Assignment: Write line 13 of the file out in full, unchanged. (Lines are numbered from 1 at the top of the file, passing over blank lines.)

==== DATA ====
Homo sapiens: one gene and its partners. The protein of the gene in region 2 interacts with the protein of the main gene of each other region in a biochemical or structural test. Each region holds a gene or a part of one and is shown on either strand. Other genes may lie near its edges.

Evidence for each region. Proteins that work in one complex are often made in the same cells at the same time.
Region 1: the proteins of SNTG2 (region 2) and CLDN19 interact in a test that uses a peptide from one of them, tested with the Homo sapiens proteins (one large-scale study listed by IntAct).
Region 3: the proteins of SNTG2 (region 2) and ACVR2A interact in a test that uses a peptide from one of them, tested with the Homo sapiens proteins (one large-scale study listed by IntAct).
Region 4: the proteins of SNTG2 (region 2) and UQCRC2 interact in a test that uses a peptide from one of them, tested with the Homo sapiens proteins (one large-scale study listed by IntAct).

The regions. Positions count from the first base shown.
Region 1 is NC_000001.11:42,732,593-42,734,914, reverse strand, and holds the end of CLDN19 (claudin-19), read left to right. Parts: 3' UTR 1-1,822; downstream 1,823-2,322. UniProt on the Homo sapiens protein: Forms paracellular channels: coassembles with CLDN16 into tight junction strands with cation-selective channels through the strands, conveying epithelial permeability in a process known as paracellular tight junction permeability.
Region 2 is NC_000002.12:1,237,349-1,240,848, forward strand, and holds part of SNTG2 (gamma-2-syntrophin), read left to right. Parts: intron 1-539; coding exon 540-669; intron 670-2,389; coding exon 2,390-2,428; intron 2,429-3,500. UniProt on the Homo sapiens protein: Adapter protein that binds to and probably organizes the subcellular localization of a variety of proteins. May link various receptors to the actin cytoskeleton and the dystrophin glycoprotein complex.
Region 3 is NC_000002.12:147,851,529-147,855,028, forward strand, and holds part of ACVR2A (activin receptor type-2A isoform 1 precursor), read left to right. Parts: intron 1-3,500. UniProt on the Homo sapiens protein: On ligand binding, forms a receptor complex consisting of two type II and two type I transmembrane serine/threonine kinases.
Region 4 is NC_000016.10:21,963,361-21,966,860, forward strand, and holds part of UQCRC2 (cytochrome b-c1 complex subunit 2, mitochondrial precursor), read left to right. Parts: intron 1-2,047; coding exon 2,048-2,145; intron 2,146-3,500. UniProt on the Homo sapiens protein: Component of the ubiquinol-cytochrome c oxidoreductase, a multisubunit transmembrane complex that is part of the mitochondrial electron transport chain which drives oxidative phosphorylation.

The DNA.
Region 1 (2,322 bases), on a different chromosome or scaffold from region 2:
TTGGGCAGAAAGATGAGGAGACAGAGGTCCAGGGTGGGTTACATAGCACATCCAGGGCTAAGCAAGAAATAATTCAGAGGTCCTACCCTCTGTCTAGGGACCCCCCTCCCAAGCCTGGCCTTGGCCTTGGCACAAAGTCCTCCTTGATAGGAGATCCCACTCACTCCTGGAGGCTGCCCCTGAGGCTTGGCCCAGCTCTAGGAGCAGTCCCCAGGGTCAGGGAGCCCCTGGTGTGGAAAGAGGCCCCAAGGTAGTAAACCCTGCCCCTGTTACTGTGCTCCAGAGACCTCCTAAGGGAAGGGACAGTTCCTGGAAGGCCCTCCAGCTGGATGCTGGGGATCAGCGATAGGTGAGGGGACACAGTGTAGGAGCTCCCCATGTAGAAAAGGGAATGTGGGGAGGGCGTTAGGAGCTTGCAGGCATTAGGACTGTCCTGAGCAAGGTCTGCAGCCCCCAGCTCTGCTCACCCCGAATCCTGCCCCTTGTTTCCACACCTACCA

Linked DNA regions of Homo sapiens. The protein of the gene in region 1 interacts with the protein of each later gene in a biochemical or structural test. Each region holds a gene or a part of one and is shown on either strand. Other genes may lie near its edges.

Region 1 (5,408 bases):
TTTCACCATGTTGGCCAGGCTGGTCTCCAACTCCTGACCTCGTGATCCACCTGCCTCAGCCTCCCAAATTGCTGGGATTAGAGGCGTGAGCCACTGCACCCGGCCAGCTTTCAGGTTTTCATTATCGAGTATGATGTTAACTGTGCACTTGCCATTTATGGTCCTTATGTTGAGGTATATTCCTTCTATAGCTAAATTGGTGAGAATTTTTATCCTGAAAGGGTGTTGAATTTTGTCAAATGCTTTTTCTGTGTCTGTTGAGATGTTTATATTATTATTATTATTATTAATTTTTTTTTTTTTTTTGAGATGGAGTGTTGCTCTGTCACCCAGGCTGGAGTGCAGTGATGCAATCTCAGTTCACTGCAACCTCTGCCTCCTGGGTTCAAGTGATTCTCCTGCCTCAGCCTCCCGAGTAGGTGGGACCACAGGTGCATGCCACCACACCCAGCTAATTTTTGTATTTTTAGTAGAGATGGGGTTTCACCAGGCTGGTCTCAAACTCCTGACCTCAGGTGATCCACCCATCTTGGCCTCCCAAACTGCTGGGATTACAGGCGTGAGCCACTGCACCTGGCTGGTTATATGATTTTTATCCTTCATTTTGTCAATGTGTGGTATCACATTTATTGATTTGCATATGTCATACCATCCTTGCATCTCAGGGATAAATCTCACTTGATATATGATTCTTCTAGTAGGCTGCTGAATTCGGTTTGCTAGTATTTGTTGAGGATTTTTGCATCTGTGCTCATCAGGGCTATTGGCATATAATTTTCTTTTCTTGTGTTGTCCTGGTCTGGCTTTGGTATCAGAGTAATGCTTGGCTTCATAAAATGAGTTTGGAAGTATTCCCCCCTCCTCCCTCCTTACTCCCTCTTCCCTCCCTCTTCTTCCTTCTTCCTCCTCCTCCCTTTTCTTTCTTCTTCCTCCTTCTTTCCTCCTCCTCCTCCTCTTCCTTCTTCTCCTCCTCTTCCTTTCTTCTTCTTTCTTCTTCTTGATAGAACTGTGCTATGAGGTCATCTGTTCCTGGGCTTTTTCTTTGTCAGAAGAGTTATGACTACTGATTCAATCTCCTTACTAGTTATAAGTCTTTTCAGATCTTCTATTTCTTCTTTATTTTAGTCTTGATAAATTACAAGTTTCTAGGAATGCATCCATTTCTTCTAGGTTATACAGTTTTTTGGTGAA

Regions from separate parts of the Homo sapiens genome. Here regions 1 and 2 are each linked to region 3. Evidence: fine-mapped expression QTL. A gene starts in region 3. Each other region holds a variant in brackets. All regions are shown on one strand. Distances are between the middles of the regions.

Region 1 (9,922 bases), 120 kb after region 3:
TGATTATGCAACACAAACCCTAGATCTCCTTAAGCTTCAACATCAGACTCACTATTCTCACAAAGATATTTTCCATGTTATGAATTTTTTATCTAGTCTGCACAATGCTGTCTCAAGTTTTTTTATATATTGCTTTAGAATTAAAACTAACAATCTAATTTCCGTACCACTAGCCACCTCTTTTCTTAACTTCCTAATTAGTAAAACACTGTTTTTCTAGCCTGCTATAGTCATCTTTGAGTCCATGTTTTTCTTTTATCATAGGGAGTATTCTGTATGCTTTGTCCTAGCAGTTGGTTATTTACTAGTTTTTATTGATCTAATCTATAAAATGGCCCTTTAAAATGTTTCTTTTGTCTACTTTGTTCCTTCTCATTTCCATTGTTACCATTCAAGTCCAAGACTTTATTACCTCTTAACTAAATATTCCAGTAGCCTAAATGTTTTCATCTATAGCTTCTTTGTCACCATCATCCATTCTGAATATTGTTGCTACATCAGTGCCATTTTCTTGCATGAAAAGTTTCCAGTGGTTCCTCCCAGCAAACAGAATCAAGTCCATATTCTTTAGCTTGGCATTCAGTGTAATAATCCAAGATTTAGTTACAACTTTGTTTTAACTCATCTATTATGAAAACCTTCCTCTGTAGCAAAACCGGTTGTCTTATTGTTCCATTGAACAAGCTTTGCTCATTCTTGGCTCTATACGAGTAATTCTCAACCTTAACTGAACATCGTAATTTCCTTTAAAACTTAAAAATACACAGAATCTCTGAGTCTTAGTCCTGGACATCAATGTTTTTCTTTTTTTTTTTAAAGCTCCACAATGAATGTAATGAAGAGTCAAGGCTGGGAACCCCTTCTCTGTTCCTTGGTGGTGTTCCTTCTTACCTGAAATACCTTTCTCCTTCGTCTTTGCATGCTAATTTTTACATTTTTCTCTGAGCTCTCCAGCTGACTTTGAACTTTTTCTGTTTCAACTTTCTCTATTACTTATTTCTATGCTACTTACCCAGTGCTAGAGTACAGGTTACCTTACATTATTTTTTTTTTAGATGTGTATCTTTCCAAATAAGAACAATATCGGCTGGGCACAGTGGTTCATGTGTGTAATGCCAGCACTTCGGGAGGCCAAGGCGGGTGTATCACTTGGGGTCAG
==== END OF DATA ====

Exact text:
TTGGGCAGAAAGATGAGGAGACAGAGGTCCAGGGTGGGTTACATAGCACATCCAGGGCTAAGCAAGAAATAATTCAGAGGTCCTACCCTCTGTCTAGGGACCCCCCTCCCAAGCCTGGCCTTGGCCTTGGCACAAAGTCCTCCTTGATAGGAGATCCCACTCACTCCTGGAGGCTGCCCCTGAGGCTTGGCCCAGCTCTAGGAGCAGTCCCCAGGGTCAGGGAGCCCCTGGTGTGGAAAGAGGCCCCAAGGTAGTAAACCCTGCCCCTGTTACTGTGCTCCAGAGACCTCCTAAGGGAAGGGACAGTTCCTGGAAGGCCCTCCAGCTGGATGCTGGGGATCAGCGATAGGTGAGGGGACACAGTGTAGGAGCTCCCCATGTAGAAAAGGGAATGTGGGGAGGGCGTTAGGAGCTTGCAGGCATTAGGACTGTCCTGAGCAAGGTCTGCAGCCCCCAGCTCTGCTCACCCCGAATCCTGCCCCTTGTTTCCACACCTACCA